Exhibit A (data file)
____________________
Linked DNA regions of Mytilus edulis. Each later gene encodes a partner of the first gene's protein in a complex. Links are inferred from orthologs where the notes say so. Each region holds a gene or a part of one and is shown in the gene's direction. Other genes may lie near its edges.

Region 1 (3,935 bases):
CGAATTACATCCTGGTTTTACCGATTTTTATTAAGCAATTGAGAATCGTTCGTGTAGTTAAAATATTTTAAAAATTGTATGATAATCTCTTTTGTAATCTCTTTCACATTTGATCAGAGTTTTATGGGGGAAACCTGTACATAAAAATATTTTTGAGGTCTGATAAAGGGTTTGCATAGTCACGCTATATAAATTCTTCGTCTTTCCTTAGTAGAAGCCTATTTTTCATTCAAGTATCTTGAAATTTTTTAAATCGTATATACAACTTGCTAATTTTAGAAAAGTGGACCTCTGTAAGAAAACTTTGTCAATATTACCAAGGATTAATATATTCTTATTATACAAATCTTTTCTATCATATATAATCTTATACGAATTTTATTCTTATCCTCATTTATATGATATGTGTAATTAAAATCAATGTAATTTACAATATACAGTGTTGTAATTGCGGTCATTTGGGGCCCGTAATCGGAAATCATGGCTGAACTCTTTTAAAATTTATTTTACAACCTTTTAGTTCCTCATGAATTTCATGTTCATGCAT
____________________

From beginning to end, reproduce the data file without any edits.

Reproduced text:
Linked DNA regions of Mytilus edulis. Each later gene encodes a partner of the first gene's protein in a complex. Links are inferred from orthologs where the notes say so. Each region holds a gene or a part of one and is shown in the gene's direction. Other genes may lie near its edges.

Region 1 (3,935 bases):
CGAATTACATCCTGGTTTTACCGATTTTTATTAAGCAATTGAGAATCGTTCGTGTAGTTAAAATATTTTAAAAATTGTATGATAATCTCTTTTGTAATCTCTTTCACATTTGATCAGAGTTTTATGGGGGAAACCTGTACATAAAAATATTTTTGAGGTCTGATAAAGGGTTTGCATAGTCACGCTATATAAATTCTTCGTCTTTCCTTAGTAGAAGCCTATTTTTCATTCAAGTATCTTGAAATTTTTTAAATCGTATATACAACTTGCTAATTTTAGAAAAGTGGACCTCTGTAAGAAAACTTTGTCAATATTACCAAGGATTAATATATTCTTATTATACAAATCTTTTCTATCATATATAATCTTATACGAATTTTATTCTTATCCTCATTTATATGATATGTGTAATTAAAATCAATGTAATTTACAATATACAGTGTTGTAATTGCGGTCATTTGGGGCCCGTAATCGGAAATCATGGCTGAACTCTTTTAAAATTTATTTTACAACCTTTTAGTTCCTCATGAATTTCATGTTCATGCAT